Sleeping behavior is highly personal, and many people just prefer one position over others. Those who sleep on their side with no pillow can result in weak gluteus medius muscles. When you lay on your side with no support between your legs, your top leg must cross over your bottom leg to rest on the bed. This requires the abduction of your hip. Being that you may be in this position for a lengthy period of time, excessive stress is placed on the gluteus medius by requiring it to maintain a stretched position for a very long time. Again, this will weaken the muscles and can result in the same condition of hip instability.
The easy fix is to use a pillow in between your legs. This will allow the top leg to rest supported with no abduction.
Sitting With Legs Crossed For Extended Periods Of Time
Sitting with your legs crossed has the same effect as sleeping on your side as you are forcing the top leg into extended periods of abduction. As above, this can lengthen the gluteus medius muscle and weaken the hips.
The best option is to use a different method to sit, preferably with legs closed and ankles crossed. If you must sit with your legs crossed, be mindful of switching the top leg often.
Having strong gluteus mediums muscles is vital to help maintain support and stability of the hip, improve athletic performance, and mitigate the risk of stress injuries to the lower limbs.
Controls Frontal Plane Motion
Control of frontal plane motion refers to the body’s ability to maintain even hips through a range of movements. This is easily demonstrated when walking. As you take one foot off the ground, our hips should sag towards the unsupported side. Except it doesn’t. Your hips (should) stay even with the ground. This is having control of frontal plane motion and the gluteus medius is the muscle primarily responsible for it.
Being unable to produce a stable and robust plant with only one foot on the ground will dramatically affect your athletic performance. Athletes will have trouble with accelerating, change of direction, deceleration, and agility. This is because these movements require the body to push off of one leg. If this leg sags or leans, the body will not generate the same levels of force required to perform these actions efficiently.
Prevention of Trendelenburg Gait And Reduction Of Injury
It is common for physiotherapists to prescribe gluteus medium exercise for knee pain due to the pivotal role it plays. When walking or running, weak gluteus medius muscles will cause the body to lean consistently to the unsupported side. This inability to main control of the frontal plane during motion is known as a Trendelenburg gait and has been identified to be a major contributor to many injuries of the lower extremities:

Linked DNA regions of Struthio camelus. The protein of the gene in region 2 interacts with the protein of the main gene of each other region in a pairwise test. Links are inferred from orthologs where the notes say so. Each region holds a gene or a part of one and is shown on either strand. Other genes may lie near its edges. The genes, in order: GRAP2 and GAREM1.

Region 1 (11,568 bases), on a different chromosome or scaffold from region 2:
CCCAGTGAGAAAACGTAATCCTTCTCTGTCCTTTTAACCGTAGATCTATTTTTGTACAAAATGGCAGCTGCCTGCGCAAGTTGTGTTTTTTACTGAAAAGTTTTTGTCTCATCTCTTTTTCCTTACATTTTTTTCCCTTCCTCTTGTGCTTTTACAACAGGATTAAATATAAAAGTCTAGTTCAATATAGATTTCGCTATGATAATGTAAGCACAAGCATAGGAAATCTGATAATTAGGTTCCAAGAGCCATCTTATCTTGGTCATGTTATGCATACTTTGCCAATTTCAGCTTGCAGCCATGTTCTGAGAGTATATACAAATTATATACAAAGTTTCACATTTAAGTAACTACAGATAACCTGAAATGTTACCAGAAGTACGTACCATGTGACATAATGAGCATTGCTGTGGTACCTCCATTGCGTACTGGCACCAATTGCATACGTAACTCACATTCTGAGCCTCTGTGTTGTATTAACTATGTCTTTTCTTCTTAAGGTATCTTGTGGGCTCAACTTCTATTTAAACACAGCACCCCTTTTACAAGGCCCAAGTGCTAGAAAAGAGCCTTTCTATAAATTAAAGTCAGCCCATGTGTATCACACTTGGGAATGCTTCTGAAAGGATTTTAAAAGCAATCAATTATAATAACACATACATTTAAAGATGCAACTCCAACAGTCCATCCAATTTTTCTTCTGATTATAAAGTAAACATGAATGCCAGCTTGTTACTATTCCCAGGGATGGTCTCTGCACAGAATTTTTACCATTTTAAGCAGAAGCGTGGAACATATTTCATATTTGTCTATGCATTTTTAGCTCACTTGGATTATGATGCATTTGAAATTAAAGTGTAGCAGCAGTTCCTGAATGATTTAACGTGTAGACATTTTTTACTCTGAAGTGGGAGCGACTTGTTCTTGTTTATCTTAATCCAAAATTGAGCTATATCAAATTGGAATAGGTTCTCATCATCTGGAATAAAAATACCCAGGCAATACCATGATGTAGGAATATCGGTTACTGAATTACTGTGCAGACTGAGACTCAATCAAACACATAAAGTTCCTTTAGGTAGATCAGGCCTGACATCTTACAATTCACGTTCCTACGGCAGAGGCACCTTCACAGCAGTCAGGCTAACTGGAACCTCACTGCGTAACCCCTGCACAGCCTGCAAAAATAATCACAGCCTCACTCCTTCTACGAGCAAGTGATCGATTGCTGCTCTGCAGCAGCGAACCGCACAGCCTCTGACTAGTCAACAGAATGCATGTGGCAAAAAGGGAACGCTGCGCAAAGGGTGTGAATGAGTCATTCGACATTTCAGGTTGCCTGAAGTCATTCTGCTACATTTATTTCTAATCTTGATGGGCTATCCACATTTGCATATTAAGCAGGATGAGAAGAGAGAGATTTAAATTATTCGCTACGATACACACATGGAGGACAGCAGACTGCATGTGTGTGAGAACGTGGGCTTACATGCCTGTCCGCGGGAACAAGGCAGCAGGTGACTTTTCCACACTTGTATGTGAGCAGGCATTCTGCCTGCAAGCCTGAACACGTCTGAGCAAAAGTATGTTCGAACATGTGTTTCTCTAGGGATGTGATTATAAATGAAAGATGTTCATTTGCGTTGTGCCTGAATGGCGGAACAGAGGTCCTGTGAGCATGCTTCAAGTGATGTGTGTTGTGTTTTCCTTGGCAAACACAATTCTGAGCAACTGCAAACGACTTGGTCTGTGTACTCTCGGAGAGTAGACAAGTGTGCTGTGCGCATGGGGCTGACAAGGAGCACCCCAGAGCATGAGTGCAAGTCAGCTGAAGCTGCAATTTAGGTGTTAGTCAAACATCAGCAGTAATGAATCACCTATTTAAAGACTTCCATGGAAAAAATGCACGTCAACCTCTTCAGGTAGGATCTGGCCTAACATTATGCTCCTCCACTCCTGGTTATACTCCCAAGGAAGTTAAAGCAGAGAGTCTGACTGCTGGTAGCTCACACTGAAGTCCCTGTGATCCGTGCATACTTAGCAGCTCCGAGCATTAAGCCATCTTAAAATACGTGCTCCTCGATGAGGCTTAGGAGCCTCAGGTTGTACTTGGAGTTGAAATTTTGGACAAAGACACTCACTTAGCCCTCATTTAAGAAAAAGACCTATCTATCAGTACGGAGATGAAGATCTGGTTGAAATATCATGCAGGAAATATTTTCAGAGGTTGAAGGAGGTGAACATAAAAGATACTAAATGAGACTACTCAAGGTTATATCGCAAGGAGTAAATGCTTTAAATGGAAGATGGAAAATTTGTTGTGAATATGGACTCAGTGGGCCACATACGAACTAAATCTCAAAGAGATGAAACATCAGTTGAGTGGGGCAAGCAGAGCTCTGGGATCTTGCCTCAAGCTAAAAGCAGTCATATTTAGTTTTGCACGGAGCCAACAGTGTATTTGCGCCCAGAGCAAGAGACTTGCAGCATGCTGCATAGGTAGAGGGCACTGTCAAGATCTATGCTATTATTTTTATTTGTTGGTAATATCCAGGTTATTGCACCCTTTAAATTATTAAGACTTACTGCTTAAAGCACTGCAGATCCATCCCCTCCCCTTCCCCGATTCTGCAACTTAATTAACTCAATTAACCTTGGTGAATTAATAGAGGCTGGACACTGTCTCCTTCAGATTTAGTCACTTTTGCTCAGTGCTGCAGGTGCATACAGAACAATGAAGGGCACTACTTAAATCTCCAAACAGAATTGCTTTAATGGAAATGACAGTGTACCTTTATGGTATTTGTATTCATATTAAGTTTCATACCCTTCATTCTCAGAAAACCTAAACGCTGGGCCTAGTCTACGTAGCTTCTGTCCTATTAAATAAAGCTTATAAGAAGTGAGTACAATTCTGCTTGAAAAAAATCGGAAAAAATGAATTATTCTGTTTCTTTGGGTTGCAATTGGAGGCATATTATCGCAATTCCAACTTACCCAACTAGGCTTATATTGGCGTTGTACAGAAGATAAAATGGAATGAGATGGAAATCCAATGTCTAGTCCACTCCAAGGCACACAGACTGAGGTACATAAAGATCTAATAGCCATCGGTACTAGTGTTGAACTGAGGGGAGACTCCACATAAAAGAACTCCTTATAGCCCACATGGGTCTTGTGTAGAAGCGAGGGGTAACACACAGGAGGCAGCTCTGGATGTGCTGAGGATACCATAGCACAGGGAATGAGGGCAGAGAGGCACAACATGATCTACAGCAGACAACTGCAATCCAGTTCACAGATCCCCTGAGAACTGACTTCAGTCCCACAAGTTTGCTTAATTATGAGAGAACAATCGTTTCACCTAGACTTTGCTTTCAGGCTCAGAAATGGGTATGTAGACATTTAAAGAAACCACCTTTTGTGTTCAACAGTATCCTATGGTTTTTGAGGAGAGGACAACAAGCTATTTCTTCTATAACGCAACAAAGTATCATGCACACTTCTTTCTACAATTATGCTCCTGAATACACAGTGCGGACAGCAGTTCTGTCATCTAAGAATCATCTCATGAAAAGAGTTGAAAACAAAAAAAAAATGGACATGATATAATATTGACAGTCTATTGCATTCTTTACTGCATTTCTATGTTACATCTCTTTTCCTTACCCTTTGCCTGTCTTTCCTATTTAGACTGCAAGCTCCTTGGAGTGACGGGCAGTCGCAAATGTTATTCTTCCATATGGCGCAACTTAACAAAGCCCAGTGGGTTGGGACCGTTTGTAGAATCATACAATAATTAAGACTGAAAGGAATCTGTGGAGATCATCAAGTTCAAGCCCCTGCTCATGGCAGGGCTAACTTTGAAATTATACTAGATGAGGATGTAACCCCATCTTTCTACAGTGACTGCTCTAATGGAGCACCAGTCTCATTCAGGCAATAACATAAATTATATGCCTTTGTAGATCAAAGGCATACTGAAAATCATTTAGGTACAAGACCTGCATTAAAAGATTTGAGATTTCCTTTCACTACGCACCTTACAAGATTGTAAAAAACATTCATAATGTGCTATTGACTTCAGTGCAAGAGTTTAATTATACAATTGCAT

Illio-tibial band (ITB) syndrome- Common in long-distance runners, ITC syndrome can be caused when weakness of the gluteus medius decreases control of thigh abduction and external rotation. This places increased tension on the ITB, which results in inflammation and pain.
Patellofemoral pain syndrome (PFPS) - Caused by overuse and improper tracking of the patella. The lack of hip control from weak gluteus medium causes greater femoral adduction and internal rotation, which results in valgus of the knee (caving inward).
Anterior cruciate ligament (ACL) and other knee injuries- The excessive knee valgus that can occur with weak gluteus medius muscles also increases the chances of ACL injuries and other various knee injuries. This primarily occurs when the leg experiences a sudden force, such as landing after a jump.
Ankle injuries- The inability to control the hips’ placement greatly increases the risk of ankle injuries. This can be mitigated by strengthening the gluteus medius.
Now that we have a thorough understanding of how the gluteus medius functions and its role in biomechanics, we can now go through our top exercises list to train it.
The barbell hip thrust is the best exercise to increase the gluteal muscles’ strength and size as a whole. It is a hip extension movement that is primarily done by the gluteus maximus. However, the gluteus medium still gets significant activation, with studies showing an average activity of 47-60% MVIC depending on variation.